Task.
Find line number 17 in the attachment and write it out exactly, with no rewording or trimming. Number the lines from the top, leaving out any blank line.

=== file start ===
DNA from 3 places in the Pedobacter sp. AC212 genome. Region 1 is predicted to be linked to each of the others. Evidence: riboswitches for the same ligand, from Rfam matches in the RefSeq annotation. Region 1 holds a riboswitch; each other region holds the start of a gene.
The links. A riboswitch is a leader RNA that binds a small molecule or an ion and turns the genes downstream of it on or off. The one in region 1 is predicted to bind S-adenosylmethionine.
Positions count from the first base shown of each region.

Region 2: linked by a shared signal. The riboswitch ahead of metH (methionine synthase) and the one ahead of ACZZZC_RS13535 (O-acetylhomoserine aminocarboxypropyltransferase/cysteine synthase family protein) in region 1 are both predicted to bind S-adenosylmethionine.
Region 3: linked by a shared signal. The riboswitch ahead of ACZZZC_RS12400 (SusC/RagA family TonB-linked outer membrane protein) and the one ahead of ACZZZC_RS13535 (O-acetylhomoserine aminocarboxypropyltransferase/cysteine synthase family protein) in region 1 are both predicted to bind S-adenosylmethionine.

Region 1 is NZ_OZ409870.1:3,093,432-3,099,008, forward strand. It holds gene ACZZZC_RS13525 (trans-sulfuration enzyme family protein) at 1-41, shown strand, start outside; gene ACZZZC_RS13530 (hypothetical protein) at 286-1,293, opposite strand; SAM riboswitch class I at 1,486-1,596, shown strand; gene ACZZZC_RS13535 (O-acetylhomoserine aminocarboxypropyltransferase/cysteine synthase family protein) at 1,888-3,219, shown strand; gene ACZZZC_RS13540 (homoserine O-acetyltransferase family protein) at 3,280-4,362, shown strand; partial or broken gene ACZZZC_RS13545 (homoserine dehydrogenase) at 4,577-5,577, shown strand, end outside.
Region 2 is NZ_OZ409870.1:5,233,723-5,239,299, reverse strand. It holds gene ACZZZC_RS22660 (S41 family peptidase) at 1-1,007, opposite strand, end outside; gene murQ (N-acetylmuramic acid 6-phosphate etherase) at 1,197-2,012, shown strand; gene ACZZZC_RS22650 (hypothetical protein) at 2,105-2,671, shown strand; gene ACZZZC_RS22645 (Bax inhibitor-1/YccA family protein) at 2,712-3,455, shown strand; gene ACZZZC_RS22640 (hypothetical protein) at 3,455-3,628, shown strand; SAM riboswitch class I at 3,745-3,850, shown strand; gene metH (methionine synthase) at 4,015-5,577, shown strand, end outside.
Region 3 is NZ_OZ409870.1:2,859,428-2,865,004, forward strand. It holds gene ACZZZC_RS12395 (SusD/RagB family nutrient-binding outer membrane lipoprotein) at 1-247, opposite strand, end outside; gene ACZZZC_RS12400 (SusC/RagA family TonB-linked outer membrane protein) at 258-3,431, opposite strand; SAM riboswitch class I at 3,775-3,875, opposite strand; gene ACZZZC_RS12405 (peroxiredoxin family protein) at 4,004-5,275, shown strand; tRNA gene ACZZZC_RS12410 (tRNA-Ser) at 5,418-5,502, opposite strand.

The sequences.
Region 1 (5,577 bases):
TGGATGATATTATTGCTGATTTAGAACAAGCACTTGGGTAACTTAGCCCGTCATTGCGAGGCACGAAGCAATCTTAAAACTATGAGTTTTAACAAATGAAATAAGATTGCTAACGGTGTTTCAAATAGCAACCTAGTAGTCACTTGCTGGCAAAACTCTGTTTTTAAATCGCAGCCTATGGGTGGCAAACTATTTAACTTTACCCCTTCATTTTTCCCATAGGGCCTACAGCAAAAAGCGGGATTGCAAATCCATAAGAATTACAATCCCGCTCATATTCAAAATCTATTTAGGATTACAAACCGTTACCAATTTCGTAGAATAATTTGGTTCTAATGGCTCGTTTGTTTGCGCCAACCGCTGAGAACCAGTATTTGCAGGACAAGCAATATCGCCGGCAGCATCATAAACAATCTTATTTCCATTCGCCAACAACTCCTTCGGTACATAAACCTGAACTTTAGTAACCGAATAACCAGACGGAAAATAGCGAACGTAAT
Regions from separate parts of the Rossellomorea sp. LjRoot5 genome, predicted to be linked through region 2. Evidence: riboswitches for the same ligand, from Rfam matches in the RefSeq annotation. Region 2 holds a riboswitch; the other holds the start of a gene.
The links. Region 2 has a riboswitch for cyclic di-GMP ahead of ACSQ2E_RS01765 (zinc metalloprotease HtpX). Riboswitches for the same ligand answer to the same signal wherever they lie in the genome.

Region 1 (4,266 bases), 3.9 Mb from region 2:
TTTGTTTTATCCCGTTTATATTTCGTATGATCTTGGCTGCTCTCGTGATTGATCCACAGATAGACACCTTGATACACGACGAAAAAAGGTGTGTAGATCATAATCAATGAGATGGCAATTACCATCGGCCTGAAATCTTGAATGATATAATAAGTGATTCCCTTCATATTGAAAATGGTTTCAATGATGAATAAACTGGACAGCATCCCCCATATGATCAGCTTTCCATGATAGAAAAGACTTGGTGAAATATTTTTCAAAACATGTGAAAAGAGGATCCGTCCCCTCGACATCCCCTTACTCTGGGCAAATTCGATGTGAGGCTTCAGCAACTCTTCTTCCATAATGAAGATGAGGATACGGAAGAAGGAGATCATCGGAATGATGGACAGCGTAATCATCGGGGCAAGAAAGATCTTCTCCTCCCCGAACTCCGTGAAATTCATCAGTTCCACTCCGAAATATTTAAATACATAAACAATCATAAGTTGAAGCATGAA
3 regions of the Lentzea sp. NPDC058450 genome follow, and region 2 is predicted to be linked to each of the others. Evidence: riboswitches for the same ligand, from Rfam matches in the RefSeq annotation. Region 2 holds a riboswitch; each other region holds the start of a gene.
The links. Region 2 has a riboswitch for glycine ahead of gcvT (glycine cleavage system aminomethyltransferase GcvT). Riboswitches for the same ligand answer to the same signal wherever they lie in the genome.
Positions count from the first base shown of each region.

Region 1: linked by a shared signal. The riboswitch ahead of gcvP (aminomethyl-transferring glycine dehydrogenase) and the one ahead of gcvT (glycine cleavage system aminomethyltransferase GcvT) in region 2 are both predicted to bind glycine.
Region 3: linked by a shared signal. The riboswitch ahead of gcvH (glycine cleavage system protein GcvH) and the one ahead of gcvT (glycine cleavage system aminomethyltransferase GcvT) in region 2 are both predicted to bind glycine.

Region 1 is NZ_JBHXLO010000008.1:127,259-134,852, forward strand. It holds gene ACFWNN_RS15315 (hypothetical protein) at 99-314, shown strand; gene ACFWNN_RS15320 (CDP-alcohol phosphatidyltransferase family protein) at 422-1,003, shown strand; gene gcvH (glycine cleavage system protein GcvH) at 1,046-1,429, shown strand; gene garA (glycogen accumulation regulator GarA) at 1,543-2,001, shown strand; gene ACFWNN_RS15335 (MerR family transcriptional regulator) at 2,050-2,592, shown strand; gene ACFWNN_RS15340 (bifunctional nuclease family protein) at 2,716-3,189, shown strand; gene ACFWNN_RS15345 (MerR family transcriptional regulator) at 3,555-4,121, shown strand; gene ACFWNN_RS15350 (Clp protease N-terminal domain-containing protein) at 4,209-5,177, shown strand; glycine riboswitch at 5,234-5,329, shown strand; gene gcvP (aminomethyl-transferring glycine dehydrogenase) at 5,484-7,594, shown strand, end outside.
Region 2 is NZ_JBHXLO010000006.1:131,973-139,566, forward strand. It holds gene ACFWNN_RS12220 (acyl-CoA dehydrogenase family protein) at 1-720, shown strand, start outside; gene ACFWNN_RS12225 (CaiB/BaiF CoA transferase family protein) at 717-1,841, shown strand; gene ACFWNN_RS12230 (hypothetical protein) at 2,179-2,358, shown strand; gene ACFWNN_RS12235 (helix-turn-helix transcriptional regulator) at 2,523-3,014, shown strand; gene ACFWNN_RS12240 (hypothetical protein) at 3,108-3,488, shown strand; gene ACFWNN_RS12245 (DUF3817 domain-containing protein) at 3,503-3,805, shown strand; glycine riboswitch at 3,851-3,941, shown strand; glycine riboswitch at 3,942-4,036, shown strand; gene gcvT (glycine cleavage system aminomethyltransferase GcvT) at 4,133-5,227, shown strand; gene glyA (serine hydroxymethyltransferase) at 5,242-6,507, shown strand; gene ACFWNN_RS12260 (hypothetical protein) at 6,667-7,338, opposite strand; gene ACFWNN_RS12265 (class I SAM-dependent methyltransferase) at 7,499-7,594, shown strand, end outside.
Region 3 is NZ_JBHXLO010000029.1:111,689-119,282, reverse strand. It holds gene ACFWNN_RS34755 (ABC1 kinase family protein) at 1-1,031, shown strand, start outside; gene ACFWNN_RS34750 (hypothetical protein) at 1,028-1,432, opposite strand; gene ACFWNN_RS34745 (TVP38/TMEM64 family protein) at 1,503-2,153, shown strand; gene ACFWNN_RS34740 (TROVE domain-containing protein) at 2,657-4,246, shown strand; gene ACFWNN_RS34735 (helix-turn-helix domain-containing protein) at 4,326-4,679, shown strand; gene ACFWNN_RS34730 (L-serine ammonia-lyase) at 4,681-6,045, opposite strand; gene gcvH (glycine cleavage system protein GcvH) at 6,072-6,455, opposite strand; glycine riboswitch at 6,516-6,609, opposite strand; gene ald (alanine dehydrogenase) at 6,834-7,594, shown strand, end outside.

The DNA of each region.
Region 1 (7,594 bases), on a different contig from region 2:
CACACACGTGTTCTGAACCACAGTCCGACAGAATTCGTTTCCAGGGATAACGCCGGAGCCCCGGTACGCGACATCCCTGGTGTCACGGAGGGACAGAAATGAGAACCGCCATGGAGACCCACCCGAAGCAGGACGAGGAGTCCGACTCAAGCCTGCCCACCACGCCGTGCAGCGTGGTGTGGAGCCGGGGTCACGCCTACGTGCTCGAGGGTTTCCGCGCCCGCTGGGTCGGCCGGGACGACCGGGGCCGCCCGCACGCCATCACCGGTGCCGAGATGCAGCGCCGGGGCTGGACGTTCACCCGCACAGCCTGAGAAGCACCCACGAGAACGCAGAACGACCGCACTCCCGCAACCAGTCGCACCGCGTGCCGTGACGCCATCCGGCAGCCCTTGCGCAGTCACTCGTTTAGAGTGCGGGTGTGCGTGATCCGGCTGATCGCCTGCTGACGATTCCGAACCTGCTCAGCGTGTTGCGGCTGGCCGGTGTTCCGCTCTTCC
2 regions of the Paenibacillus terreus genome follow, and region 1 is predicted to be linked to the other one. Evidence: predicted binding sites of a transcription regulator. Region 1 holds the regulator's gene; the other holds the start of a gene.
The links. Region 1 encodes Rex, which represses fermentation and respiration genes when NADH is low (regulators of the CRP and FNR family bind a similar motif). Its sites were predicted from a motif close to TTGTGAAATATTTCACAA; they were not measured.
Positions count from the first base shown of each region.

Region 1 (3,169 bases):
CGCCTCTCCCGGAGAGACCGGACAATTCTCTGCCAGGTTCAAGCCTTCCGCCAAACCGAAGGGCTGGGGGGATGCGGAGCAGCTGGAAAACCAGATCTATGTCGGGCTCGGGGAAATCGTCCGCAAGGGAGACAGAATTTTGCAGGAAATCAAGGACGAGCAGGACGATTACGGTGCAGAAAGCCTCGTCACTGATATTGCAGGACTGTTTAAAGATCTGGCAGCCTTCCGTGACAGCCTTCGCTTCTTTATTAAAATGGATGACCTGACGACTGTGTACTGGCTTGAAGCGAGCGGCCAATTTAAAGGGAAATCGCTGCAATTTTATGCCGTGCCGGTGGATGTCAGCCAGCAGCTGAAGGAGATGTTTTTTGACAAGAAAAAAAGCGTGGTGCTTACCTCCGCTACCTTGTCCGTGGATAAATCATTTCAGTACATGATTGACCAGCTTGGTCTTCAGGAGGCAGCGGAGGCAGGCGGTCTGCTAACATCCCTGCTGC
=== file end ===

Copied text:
The links. Region 2 has a riboswitch for glycine ahead of gcvT (glycine cleavage system aminomethyltransferase GcvT). Riboswitches for the same ligand answer to the same signal wherever they lie in the genome.